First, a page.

It’s important that you not only know what you’d like the new process to look like, but also come armed with a plan for rolling it out within the company. No matter how great a structure you come up with, for adoption to be successful, you need an effective internal marketing plan that will help ingrain feedback exchanges into people’s normal work habits. This is where you address the ‘why’ and ‘how’ for managers and employees. Why will using the tool benefit them? How can they successfully implement it into their workflow? This doesn’t just include formal internal communications. Finding fun ways to get your people excited about using a new performance management tool can go a long way.
Check out these unique ideas to drive internal user adoption
5. Make your goals SMART
Along with your plan, set goals and milestones to measure success at each implementation phase. For example, your first goal should be to set up your first review. To measure the success of this step you could consider setting a goal for participation, completion or set up an engagement survey to gauge how well the first review was received. Check out this article on setting short-term performance management goals for inspiration.
Your long and short-term goals will be different depending on the pain you want to solve. Your CS representative will help you come up with goals which you can then track using your HR Dashboard.
Tip: We suggest our clients set their HR goals and milestones in Impraise to start getting into the habit of using the system
6. Plan what you’d like to do with the extra time/resources you’ll be saving
So you’re going to be saving x extra hours on performance reviews. That’s great! Now what are you going to do with the extra time/money you’ve generated? This is your opportunity to use that time to focus on new challenges facing workplaces today such as creating an engaging culture and optimizing the employee experience. Having a plan in place will demonstrate the additional benefits your HR team can bring by saving time on administrative tasks.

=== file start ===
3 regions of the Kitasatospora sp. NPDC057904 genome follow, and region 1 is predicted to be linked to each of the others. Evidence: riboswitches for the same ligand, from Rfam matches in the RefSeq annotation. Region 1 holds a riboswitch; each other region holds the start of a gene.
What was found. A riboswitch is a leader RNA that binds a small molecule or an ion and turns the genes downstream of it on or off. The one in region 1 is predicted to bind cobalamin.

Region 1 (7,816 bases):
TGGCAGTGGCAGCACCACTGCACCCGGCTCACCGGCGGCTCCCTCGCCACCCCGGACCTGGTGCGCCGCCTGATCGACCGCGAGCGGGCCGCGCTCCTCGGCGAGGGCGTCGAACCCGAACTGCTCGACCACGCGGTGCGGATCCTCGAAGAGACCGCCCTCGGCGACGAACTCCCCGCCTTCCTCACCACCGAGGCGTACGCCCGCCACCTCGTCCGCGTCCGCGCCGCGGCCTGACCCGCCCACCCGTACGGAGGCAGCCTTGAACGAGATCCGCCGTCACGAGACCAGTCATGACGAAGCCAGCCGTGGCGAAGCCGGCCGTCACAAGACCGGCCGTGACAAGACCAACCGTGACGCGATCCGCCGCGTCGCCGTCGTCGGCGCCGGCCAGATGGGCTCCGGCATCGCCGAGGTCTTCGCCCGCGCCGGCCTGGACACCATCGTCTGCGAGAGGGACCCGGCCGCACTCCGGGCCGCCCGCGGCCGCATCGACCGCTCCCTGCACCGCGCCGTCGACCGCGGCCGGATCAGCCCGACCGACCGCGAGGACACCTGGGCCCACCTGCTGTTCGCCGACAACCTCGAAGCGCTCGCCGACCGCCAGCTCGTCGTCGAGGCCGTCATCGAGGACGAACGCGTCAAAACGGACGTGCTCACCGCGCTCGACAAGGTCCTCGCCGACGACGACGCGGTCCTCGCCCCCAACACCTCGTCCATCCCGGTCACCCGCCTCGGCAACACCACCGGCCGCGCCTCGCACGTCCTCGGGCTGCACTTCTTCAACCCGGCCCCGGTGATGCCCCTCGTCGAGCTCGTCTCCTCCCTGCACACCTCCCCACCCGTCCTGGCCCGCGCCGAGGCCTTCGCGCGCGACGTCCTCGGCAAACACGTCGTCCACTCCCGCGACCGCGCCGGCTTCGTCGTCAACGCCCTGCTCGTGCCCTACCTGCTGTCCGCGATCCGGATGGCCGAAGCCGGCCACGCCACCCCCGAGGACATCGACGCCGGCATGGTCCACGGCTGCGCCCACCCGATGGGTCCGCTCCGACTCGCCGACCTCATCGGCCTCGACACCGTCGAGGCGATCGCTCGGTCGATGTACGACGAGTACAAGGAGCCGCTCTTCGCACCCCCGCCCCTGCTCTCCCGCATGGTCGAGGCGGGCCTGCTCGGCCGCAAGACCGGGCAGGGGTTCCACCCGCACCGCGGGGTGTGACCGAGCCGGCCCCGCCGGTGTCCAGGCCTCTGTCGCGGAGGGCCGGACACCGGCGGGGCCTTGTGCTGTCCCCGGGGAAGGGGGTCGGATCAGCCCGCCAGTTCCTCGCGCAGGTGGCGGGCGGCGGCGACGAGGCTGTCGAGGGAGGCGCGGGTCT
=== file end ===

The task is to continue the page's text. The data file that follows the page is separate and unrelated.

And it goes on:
Check out: Will HR Tech Replace the HR Manager?
7. Get a commitment from them
At this point, the C-level may be pumped about the idea of introducing Impraise within your organization. This initial enthusiasm is great, but you need to ensure that they’ll not only be an advocate of the process, but also become a key player.
For example, get a commitment from your CEO to publicly announce and endorse the change in the next company-wide All Hands. Consider making eNPS a company-wide KPI. If that’s too much, consider integrating open, honest feedback into your company values.
Check out: Employee Loyalty is the New NPS
8. Keep them involved
To keep up this initial excitement, it’s essential that you continuously keep them in the loop about progress made on your quarterly goals and milestones. By demonstrating the value your new performance management system is bringing to your company you’ll be able to keep the executive level actively engaged in creating a vibrant feedback culture.
See how Bynder’s CEO and HR team joined forces to create an effective performance management system for their culture:
Flying Cars Are on Their Way
10 Tips to Being a Happily Self-Employed Person
5 Techniques to Increase Your Work Productivity
Making Sure Your Clients’ Keep Their Medical Directives up to Date
Social Isn’t Another Chocolate With a Different Wrapper
A Passport To International Value
The Emotional Biases That Cause Investors to Stumble
Recent Corporate Bond Market Weakness
Top Funds’ Activity in Q3 2018
Why Should I Do Business With You?
Equities9 hours ago
Top Funds’ Activity in Q3 2018
Insights10 hours ago
You’re (Possibly) Richer Than You Think
Public Relations10 hours ago
Be Sweet to the Algorithm: Producing Content that Makes Google Happy
Learn1 day ago
A Surprising Post-Election Investment Idea
Development1 day ago
The Extraordinary Power of the First 90 Days
Digital Strategy1 day ago
FINRA and Compliance In The Era of Fake News
Building Smarter Portfolios2 days ago
Beware the “Known-Unknowns”
Learn2 days ago
Cybersecurity Without The Commitment